In the wake of today’s news that Tottenham’s Brazilian bulldog, Sandro, is to undergo knee surgery following Saturday’s match at QPR, many will see that as a perfect opportunity to reintroduce 'first-choice' enforcer, Scott Parker, back in the starting line-up.

Parker is an able replacement, but Sandro's injury will only serve to highlight the fact that the former-Internacional star has now overtaken the 2011 Football Writer’s Player of the Year as Spurs’ top holding midfielder.

When Parker signed at White Hart Lane last summer, there were few who would have argued that he wasn’t one of the best combative midfielders in Europe, certainly the best in England.

He almost single-handedly saved West Ham from relegation and thoroughly deserved his aforementioned accolade, 20 months ago now. His reputation as a tough-tackling, ball-winning terrier in the middle of the park, for both club and country, has continued to grow ever since.

Ever since he was struck down with a bad Achilles problem last summer that is. Since then, Sandro’s performances in his wake have led some to believe that the 23 year-old is no longer deputising for Parker. Perhaps the tables have now turned.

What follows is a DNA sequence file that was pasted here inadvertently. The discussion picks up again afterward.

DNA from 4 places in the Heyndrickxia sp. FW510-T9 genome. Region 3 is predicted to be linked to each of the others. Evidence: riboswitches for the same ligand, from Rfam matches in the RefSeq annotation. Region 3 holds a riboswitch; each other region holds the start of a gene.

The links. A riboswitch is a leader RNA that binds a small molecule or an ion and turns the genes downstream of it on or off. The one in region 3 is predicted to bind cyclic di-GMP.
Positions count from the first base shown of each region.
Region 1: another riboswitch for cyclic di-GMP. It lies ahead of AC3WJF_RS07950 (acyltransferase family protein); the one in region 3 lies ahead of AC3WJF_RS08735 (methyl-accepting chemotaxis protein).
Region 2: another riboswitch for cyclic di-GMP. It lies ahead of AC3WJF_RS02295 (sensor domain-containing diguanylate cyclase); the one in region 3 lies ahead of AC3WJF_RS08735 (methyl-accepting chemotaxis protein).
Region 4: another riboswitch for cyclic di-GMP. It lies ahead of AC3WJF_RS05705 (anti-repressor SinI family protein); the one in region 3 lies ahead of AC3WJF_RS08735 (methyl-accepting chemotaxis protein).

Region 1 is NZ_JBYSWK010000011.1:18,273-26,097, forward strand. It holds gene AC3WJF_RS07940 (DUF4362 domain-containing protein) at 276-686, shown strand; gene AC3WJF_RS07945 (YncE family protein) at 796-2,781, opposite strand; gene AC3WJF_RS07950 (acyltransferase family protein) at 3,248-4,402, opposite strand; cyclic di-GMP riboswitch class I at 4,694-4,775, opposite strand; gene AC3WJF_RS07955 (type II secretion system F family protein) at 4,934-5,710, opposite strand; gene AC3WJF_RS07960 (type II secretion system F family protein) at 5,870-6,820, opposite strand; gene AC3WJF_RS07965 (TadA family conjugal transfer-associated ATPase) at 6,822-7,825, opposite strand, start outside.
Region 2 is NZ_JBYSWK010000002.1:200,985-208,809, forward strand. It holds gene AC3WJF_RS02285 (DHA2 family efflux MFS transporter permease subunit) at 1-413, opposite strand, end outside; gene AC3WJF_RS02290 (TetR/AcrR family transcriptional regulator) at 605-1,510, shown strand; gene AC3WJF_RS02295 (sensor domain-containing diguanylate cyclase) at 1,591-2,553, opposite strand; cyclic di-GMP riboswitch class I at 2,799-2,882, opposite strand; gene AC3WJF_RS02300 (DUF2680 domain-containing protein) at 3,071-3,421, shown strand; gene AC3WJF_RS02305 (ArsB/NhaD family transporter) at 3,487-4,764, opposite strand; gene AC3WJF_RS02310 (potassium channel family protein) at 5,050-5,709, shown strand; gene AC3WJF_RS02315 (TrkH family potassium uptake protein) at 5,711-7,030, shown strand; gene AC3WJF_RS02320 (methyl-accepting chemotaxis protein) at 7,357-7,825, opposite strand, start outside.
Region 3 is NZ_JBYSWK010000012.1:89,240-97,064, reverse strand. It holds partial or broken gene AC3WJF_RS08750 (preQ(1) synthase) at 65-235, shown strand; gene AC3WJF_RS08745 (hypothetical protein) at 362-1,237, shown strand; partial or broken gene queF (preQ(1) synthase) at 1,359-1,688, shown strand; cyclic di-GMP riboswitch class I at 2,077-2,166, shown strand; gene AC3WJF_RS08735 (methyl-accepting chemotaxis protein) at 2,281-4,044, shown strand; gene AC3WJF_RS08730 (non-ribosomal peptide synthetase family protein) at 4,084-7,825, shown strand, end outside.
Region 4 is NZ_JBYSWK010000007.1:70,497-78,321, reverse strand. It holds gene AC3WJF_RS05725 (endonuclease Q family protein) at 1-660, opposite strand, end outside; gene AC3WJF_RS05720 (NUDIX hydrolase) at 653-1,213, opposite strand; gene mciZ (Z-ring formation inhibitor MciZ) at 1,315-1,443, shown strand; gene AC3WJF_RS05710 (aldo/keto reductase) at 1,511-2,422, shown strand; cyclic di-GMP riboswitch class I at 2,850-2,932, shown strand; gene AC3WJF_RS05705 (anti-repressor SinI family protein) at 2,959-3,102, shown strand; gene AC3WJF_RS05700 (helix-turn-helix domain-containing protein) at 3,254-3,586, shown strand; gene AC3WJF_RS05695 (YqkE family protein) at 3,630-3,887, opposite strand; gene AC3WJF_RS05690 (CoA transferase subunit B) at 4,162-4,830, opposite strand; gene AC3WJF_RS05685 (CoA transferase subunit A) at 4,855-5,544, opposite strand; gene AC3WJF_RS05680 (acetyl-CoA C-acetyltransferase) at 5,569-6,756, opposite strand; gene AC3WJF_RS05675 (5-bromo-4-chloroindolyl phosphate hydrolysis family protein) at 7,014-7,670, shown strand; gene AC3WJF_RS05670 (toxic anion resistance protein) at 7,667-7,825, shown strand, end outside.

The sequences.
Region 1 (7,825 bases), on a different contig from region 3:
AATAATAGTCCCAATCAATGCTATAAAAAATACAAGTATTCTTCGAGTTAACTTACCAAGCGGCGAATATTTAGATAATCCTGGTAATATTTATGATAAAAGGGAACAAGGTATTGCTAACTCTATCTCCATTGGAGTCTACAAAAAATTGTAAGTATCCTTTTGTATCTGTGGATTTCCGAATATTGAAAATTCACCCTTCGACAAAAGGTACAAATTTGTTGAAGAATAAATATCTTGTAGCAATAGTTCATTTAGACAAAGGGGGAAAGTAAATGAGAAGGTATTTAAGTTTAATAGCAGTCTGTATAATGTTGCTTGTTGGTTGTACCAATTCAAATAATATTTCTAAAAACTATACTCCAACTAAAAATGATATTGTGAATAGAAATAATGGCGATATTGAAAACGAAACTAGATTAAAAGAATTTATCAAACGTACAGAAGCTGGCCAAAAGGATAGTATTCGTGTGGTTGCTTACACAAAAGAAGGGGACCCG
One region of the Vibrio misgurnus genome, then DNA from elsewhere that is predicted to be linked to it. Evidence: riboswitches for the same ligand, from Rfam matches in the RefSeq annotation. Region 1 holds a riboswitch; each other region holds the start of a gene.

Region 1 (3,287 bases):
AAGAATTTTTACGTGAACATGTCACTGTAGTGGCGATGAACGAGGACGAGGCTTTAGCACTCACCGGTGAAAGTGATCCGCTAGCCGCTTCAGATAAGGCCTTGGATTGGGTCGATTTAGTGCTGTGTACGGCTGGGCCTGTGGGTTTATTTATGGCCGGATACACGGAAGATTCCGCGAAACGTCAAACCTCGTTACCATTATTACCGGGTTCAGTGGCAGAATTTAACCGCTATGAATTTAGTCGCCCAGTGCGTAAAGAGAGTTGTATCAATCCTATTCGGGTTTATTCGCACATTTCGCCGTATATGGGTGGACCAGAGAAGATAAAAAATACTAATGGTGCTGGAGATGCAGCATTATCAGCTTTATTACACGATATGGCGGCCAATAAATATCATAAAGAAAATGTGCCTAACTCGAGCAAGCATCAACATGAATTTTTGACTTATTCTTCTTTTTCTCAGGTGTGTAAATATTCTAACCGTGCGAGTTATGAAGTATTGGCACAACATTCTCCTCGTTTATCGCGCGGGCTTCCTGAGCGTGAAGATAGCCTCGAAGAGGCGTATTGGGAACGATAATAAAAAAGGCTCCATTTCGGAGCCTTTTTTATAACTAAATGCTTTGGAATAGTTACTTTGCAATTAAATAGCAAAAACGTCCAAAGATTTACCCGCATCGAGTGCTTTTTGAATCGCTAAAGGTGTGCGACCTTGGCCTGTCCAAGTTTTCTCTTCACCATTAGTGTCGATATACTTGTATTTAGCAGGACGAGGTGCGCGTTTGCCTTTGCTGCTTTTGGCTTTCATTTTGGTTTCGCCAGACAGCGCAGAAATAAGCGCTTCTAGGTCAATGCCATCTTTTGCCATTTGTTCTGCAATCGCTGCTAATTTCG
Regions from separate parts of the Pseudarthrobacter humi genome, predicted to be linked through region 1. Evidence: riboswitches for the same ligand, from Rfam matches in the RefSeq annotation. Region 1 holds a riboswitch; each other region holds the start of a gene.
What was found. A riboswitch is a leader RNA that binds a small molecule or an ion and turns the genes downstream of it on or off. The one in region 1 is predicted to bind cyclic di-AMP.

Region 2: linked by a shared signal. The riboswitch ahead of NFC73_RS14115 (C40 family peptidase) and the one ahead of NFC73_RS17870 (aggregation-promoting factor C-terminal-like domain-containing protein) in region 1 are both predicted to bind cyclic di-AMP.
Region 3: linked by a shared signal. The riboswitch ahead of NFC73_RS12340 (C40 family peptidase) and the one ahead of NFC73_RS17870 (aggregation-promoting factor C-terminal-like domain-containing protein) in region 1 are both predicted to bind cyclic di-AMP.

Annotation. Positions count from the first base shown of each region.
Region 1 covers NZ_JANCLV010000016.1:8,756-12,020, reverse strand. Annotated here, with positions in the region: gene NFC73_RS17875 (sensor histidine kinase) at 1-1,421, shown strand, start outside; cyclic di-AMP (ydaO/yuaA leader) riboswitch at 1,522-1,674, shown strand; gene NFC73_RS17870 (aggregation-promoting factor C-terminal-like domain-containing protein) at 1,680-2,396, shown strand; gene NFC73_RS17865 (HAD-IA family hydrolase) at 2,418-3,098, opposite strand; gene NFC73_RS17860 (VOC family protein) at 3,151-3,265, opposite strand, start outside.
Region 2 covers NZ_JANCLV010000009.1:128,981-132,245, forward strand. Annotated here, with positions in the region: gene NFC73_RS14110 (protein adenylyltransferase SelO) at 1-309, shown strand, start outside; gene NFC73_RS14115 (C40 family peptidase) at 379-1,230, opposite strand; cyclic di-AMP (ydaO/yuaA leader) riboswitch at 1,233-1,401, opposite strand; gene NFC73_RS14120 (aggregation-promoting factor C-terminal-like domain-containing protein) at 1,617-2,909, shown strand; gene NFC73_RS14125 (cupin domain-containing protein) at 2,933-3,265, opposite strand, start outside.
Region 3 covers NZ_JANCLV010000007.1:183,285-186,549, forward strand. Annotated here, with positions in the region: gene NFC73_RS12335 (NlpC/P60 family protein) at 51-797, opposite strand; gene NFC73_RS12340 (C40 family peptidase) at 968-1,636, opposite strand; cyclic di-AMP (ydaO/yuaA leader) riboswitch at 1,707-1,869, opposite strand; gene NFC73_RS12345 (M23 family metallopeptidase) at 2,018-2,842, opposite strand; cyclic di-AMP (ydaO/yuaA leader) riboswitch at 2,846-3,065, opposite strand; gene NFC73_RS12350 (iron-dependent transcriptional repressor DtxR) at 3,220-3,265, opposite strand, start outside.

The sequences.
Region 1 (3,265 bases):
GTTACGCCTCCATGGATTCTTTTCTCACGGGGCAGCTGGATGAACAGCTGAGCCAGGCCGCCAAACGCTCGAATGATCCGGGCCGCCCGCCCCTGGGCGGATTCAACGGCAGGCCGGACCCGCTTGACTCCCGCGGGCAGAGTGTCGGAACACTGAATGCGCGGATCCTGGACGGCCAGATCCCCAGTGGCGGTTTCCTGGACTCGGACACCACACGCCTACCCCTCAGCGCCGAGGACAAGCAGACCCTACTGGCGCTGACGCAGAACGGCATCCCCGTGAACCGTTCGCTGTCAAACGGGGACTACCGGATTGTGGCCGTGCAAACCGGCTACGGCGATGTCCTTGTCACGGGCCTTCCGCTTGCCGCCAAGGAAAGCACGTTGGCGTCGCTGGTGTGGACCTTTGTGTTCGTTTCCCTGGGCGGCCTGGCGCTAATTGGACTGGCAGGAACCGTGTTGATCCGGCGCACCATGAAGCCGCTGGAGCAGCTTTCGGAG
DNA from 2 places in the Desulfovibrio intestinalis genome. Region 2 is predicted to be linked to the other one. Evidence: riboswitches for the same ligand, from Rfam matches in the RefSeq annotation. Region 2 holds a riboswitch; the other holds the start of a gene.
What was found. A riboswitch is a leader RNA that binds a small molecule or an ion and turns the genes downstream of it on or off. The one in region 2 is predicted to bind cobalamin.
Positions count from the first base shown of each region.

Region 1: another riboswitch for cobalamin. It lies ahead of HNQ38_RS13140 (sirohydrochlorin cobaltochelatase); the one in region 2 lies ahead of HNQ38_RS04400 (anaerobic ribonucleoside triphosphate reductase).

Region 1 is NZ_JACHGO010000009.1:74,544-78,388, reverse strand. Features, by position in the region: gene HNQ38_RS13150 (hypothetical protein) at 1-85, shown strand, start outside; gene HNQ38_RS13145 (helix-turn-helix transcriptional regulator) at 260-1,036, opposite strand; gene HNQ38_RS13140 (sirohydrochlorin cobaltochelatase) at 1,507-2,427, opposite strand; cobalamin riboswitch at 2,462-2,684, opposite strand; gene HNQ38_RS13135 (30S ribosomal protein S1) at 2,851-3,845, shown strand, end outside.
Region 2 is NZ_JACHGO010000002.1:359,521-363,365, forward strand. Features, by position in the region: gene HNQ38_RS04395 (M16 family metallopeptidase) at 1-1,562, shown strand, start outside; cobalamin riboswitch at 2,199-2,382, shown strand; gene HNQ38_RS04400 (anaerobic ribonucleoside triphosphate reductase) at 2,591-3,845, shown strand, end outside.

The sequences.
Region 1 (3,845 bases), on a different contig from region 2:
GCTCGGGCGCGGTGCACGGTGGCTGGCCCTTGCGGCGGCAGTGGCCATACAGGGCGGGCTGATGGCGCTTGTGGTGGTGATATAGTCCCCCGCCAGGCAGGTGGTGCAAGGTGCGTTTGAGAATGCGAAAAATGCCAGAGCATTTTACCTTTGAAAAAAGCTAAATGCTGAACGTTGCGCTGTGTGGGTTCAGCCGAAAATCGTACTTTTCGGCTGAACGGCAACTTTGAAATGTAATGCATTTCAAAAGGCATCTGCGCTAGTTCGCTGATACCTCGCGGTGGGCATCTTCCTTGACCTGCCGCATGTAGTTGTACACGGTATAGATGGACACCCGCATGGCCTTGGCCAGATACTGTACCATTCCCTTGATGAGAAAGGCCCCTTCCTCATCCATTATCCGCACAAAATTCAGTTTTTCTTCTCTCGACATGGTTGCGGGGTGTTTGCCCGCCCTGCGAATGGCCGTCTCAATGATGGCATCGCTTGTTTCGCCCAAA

This season, not a single player in Europe’s top five leagues has more interceptions than Sandro, and he ranks in the top ten for tackles made by players in the Premier League. This means that for the combination of these two stats, no one comes close to the Brazilian in top continental football.

Yes, Scott Parker would have done the same job had he not been injured. But the combined stats for tackles and interceptions per game shows that Sandro’s 6.9 so far this campaign is higher than Scott Parker’s for both the 2011/12 and 2010/11 seasons.

Not only that, but Sandro offers much more to the team at the other end of the pitch. On several occasions he has shown glimpses of the technique and ability usually expected of players from his country, not least with his two Spurs goals to date - a wonder-strike against Chelsea, and a not dissimilar effort at Craven Cottage last month.

With no goals to date in a Spurs shirt, 32 year-old Parker is undoubtedly entering the twilight of his career.

He remains a great player, and would walk into almost any team in the country, but his wavering ability to cause trouble at both ends of the pitch means that he will surely struggle to retain his place in the starting XI, once Sandro is back to full fitness.

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